As VDR is present in aortic endothelial, cardiomyocytes and vascular smooth muscle cells [124] VDR polymorphisms and mutations affecting vitamin D synthesis/metabolism could play a role on the susceptibility to develop hypertension. BsmI polymorphism of the VDR gene was found to influence blood pressure in healthy men, while a positive relationship was noted between 25(OH)D3 levels and blood pressure only in men and not women with the BB genotype [125]. A study on an Indian cohort also found important associations between hypertension and Fok I VDR polymorphism [rs2228570], which generates long and short variants of the VDR, independent of sex, family history and smoking [126, 127]. However, allelic frequencies and genotype distribution of FokI and BsmI VDR polymorphisms were not found associated with hypertensive status or renin activity in a small study on Italian individuals with essential hypertension [128]. A recent meta-analysis reported that polymorphism in the 24-hydroxylase (CYP24A1) gene, which controls vitamin D metabolism, were the most significantly associated with systolic and diastolic blood pressure [129]. Nevertheless, results from the Women’s Genome Health Study on 23,294 women and the International Consortium of Blood Pressure on 69,395 men and women of European ancestry only found associations with genes related with vitamin D metabolism and signaling which, however, disappeared after multiple testing corrections [130]. In a Mendelian randomization study on 146,581 individuals, a link was suggested between low vitamin D and increased risk of hypertension using gene variants relating to 25(OH)D3 synthesis and metabolism, i.e. DHCR7 rs12785878, CYP2R1 rs12794714, GC rs2282679, and CYP24A1 rs6013897 [131]. According to results, each 10% increase in genetically determined 25(OH)D3 levels was associated with a significant 0.29 mmHg decrease in diastolic blood pressure and 0.37 mmHg decrease in systolic blood pressure, conferring overall a 8.1% reduced risk of hypertension. This finding suggests that genetically affected risk factors related to the VDR are causally related to clinical outcomes [132]. On the other hand, there is no evidence of a convincing relation between DBP and hypertension except for a Mendelian randomization study based on results from the Canadian Multicentre Osteoporosis Study, which however failed to document any association between DBP polymorphism rs2282679 and arterial blood pressure [133].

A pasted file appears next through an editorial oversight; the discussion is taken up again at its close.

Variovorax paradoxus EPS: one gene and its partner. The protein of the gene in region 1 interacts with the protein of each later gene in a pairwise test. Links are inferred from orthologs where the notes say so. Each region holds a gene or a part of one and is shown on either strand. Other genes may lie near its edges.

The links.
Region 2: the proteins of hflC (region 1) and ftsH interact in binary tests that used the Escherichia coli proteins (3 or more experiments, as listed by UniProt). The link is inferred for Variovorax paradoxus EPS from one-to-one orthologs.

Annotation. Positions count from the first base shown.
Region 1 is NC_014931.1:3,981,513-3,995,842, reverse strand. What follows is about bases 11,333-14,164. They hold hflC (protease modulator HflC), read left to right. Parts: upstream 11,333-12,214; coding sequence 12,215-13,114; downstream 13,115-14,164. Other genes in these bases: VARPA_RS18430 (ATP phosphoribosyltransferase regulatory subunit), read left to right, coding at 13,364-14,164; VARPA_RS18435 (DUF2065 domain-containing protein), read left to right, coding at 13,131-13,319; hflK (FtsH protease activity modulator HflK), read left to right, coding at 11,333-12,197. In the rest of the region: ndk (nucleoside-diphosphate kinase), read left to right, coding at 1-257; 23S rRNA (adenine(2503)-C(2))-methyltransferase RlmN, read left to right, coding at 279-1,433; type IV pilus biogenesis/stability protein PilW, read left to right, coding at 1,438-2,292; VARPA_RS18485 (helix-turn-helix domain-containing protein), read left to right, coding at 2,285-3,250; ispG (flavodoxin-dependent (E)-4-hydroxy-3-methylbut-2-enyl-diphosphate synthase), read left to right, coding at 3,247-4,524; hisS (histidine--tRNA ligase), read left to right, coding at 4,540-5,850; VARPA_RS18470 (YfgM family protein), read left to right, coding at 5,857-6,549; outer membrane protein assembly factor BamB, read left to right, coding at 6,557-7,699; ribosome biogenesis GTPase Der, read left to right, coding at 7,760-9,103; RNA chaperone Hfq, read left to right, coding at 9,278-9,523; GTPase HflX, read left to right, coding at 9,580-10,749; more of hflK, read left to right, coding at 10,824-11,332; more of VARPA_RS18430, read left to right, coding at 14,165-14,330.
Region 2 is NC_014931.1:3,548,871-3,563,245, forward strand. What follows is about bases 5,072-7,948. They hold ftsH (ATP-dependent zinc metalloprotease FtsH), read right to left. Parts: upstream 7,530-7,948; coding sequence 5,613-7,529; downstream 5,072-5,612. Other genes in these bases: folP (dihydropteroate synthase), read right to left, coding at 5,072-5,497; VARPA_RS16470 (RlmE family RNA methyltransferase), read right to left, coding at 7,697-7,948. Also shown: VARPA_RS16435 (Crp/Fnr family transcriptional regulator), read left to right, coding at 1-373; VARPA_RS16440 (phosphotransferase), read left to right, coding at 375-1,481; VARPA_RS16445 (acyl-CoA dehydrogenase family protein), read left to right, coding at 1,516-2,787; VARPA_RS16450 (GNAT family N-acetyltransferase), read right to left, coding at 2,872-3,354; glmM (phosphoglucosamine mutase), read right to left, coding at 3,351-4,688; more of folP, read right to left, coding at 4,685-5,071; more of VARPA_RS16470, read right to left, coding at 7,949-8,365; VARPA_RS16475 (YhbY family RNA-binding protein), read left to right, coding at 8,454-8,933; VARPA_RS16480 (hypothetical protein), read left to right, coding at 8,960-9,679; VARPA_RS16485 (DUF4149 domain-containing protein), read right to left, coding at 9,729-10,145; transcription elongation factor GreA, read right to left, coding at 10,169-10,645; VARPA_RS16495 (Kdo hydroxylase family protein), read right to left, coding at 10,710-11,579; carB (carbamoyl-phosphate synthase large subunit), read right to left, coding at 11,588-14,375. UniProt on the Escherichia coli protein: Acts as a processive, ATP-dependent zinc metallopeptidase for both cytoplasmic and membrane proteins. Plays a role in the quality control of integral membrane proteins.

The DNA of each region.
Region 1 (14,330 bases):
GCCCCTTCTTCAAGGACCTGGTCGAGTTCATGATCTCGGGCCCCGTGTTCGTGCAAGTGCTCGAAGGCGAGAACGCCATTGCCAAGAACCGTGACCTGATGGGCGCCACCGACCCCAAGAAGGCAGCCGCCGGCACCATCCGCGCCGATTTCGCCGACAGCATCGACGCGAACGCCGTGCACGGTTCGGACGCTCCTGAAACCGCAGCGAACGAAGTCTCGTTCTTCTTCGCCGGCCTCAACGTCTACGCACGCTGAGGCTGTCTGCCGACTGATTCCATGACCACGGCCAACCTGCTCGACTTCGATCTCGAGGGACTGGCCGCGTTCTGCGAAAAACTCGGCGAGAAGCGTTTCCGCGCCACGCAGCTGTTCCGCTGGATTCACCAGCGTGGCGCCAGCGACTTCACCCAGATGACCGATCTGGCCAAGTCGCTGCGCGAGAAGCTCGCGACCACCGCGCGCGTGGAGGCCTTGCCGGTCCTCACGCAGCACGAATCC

Studies on oral supplementation with vitamin D is found to lower blood pressure in hypertensive rats [134, 135]. In humans, cross-sectional data suggest an association between low vitamin D intake (<400 IU per day) and an increase in blood pressure [136], and one study in black participants reported dose-dependent reductions in systolic blood pressure after 3 months of supplementation with 1000 IU, 2000 IU, and 4000 IU of vitamin D per day, i.e. 0.66, 3.4, and 4.0 mm Hg, respectively [137]. However, evidence from randomized controlled trials has not provided consistent evidence of a benefit. In an interventional study on vitamin D deficient elderly women, a combination of calcium and vitamin D supplementation was found to have a greater lowering effect on blood pressure than calcium alone [138]. Another study on cholecalciferol supplementation by a dose that effectively increased vitamin D levels during winter months, showed no effects on 24-h blood pressure, yet a post-hoc subgroup analysis of 92 subjects with baseline 25(OH)D3 levels <32 ng/ml showed significant decreases in 24-h systolic and diastolic blood pressure [139]. Oppositely, a trial on participants with arterial hypertension and 25(OH)D3 levels below 30 ng/mL failed to show significant effects of cholecalciferol supplementation on 24-hour systolic ambulatory blood pressure and several cardiovascular risk factors, while it pinpointed a significant increase in triglycerides [140]. Similarly, other studies found that vitamin D supplementation did not reduce blood pressure in individuals with prehypertension or stage I hypertension and vitamin D deficiency [141].